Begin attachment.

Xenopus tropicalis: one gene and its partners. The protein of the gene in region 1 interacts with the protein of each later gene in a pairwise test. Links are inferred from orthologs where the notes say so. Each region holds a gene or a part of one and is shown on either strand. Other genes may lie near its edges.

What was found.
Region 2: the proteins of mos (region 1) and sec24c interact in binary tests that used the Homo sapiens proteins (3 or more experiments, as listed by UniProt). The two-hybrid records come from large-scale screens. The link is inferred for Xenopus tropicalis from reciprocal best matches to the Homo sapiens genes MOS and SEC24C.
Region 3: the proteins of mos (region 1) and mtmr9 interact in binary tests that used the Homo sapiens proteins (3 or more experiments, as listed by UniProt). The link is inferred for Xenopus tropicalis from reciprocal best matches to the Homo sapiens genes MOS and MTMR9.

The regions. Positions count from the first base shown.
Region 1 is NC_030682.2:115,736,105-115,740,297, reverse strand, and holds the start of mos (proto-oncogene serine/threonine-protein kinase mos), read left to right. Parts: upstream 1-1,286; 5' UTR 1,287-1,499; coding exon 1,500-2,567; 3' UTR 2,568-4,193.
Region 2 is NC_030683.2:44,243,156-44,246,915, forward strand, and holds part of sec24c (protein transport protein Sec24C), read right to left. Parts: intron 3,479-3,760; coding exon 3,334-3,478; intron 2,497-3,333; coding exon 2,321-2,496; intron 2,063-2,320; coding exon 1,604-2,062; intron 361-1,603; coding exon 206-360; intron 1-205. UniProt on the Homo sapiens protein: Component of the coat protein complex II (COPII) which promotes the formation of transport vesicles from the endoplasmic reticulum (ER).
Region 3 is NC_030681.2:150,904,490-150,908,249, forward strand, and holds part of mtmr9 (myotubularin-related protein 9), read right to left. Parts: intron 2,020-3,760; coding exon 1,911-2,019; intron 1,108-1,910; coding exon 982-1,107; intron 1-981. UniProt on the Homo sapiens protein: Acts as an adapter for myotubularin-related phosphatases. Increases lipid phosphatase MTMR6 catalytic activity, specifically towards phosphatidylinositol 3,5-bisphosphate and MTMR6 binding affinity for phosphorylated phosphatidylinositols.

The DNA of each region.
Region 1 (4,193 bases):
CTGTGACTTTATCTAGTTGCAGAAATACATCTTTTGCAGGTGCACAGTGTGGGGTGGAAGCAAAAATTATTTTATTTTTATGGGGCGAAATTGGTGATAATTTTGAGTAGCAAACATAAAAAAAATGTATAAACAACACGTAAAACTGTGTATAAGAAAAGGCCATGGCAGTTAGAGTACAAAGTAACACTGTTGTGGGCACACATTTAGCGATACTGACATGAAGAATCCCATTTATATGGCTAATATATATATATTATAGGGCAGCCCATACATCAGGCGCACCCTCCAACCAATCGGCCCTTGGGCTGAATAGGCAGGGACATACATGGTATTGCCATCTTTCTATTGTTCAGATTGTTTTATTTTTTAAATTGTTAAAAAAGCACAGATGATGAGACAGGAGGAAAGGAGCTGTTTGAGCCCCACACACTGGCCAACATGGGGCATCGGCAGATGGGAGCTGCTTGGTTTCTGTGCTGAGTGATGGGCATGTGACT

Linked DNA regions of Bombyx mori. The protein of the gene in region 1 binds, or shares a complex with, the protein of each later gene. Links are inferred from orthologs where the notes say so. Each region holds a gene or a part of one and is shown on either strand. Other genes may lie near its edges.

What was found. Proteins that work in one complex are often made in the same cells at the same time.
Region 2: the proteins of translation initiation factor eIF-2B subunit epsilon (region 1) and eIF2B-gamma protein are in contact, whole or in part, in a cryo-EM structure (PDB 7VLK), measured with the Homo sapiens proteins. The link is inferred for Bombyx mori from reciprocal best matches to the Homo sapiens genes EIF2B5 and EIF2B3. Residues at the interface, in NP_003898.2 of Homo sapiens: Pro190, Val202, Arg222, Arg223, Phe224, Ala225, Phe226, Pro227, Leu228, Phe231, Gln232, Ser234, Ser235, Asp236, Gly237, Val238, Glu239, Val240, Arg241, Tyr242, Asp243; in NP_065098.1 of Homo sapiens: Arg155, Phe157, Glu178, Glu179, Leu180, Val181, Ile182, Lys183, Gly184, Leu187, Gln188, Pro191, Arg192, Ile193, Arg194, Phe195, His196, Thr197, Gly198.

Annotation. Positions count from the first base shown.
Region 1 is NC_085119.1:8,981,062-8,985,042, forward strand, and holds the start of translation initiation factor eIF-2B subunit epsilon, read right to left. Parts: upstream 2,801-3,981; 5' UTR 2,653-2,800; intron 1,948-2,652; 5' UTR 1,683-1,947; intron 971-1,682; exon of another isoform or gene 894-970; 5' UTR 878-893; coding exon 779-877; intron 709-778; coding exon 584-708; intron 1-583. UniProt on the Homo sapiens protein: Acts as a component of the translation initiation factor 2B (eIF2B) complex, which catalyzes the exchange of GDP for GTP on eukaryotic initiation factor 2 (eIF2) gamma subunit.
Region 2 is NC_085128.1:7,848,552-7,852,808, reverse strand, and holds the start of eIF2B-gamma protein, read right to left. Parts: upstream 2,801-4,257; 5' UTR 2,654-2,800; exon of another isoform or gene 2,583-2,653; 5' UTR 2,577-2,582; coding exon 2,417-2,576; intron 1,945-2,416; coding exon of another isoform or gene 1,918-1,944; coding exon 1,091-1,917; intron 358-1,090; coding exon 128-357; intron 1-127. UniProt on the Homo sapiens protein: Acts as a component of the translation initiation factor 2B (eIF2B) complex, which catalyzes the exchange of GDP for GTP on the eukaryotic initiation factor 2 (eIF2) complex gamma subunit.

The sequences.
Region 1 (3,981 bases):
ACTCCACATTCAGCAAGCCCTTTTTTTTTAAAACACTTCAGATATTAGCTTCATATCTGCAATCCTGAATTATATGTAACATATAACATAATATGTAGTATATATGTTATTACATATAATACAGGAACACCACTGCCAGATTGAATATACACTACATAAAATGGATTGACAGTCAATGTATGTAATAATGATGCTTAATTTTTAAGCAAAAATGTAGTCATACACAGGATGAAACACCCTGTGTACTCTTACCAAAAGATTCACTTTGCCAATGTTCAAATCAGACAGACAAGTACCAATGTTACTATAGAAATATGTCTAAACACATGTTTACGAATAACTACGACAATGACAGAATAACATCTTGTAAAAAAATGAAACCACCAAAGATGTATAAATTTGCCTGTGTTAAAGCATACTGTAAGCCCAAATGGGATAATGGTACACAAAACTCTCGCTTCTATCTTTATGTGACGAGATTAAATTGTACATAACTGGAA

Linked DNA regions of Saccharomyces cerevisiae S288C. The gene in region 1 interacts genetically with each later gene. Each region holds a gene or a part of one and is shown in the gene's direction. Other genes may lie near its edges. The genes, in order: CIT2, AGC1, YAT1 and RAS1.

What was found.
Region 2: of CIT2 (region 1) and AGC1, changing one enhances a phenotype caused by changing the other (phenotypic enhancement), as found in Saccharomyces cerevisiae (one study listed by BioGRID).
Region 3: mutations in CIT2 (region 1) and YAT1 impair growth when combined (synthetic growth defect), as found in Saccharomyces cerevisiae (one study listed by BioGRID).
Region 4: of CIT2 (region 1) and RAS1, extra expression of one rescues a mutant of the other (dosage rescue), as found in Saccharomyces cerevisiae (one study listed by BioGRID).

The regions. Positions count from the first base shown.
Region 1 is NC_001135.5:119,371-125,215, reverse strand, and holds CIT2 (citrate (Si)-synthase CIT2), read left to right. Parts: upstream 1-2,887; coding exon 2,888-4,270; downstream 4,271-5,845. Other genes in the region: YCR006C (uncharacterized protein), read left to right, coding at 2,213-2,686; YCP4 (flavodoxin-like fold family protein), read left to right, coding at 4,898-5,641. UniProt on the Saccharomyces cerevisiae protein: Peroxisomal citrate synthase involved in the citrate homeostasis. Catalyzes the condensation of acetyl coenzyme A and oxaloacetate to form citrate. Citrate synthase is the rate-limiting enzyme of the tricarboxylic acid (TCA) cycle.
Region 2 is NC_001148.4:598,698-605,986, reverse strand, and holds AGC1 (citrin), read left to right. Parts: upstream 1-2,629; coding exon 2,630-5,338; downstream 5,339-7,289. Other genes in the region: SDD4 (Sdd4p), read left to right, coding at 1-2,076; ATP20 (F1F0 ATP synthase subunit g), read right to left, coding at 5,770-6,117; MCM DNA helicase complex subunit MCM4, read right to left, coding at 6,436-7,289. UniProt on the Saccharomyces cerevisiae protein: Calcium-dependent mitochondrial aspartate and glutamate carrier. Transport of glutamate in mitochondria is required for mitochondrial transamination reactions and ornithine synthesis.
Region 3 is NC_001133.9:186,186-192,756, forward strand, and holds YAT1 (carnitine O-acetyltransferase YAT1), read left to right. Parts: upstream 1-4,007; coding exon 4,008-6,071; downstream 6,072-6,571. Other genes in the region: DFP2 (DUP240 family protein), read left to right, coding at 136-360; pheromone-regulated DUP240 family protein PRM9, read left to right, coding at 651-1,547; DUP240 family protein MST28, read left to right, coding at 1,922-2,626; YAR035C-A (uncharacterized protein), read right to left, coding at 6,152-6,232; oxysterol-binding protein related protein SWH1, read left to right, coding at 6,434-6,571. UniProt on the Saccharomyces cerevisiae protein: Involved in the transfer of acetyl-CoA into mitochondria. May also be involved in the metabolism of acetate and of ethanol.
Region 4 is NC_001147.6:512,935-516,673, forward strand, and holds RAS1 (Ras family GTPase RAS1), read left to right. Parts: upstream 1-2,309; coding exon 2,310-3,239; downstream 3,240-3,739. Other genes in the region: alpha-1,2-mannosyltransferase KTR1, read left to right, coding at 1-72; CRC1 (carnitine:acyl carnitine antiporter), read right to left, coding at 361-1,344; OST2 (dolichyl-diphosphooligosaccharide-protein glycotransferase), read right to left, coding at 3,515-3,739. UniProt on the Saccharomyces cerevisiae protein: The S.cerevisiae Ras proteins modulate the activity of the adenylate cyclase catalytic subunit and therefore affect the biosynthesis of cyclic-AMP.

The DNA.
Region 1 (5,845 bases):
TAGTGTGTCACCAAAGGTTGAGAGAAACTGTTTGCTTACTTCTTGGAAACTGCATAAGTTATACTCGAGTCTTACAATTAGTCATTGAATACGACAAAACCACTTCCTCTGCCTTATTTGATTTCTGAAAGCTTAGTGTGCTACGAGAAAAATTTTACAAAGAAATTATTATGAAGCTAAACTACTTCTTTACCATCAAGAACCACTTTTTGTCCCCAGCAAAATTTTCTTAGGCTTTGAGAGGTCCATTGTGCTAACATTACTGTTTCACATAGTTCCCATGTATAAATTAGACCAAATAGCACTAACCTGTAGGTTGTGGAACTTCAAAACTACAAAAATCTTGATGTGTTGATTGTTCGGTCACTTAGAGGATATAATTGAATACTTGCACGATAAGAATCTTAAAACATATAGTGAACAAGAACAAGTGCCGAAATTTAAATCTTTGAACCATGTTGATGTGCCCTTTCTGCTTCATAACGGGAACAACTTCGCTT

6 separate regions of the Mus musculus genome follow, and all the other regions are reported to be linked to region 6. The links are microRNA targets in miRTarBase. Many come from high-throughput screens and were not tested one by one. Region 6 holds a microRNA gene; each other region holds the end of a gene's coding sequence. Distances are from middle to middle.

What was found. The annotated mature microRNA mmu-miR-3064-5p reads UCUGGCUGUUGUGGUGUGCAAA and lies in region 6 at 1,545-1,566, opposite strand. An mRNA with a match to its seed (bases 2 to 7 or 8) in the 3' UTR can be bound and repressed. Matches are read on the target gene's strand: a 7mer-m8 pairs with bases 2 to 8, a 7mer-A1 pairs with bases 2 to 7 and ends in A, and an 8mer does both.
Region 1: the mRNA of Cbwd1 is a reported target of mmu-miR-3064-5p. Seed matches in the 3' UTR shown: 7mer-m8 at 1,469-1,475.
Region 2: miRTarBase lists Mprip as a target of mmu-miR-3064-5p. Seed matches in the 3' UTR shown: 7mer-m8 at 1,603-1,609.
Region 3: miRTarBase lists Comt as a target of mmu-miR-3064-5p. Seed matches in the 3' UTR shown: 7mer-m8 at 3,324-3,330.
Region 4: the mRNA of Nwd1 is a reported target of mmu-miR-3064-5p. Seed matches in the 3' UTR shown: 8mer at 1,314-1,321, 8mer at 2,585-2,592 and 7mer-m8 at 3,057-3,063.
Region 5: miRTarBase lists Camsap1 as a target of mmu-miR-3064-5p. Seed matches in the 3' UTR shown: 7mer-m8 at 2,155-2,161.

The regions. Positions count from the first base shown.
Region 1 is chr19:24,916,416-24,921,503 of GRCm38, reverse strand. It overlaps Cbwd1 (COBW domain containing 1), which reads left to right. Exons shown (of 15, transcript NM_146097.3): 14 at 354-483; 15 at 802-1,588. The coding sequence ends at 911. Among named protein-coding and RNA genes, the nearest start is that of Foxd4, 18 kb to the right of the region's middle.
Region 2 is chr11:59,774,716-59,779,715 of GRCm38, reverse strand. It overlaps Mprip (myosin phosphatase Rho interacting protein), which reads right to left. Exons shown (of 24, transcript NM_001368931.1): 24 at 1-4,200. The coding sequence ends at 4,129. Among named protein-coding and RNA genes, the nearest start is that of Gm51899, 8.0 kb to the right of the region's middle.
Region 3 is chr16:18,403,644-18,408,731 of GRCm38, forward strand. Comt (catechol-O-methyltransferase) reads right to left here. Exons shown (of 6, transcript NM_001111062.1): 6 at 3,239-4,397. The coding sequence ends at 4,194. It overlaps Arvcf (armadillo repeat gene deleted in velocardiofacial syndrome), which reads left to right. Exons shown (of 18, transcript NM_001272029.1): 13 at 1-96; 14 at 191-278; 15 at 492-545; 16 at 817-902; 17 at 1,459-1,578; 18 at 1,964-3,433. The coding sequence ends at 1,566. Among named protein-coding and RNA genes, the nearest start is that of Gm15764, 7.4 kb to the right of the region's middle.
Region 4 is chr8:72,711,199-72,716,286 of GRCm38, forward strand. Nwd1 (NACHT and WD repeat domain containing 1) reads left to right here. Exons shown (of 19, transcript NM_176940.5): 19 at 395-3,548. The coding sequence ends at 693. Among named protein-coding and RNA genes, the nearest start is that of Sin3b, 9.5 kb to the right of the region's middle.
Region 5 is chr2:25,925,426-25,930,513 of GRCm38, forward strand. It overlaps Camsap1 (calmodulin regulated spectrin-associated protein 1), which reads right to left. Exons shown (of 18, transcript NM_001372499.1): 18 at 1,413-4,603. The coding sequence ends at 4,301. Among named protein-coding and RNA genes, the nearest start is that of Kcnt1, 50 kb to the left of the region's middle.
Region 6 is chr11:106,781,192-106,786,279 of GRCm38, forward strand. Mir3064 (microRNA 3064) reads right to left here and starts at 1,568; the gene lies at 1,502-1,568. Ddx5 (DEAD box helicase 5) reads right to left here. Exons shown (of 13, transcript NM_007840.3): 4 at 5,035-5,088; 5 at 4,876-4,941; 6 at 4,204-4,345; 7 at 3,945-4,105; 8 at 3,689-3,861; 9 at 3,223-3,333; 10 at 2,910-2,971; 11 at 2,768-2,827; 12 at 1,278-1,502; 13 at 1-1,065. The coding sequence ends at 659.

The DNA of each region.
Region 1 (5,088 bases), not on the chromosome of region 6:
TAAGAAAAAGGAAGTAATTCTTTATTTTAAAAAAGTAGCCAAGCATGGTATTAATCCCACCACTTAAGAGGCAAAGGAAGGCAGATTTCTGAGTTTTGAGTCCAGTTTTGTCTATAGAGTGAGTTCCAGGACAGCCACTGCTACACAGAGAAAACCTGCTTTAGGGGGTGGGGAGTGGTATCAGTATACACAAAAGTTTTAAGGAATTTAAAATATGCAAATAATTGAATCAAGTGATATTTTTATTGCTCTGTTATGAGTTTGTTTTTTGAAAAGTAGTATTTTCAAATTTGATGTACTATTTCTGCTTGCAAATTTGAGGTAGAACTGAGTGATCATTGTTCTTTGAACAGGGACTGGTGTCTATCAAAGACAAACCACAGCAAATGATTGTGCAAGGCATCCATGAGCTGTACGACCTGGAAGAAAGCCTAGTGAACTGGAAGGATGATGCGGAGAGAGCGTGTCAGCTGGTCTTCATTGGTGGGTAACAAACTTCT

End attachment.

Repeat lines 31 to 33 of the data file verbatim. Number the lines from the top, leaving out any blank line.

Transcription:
The DNA.
Region 1 (5,845 bases):
TAGTGTGTCACCAAAGGTTGAGAGAAACTGTTTGCTTACTTCTTGGAAACTGCATAAGTTATACTCGAGTCTTACAATTAGTCATTGAATACGACAAAACCACTTCCTCTGCCTTATTTGATTTCTGAAAGCTTAGTGTGCTACGAGAAAAATTTTACAAAGAAATTATTATGAAGCTAAACTACTTCTTTACCATCAAGAACCACTTTTTGTCCCCAGCAAAATTTTCTTAGGCTTTGAGAGGTCCATTGTGCTAACATTACTGTTTCACATAGTTCCCATGTATAAATTAGACCAAATAGCACTAACCTGTAGGTTGTGGAACTTCAAAACTACAAAAATCTTGATGTGTTGATTGTTCGGTCACTTAGAGGATATAATTGAATACTTGCACGATAAGAATCTTAAAACATATAGTGAACAAGAACAAGTGCCGAAATTTAAATCTTTGAACCATGTTGATGTGCCCTTTCTGCTTCATAACGGGAACAACTTCGCTT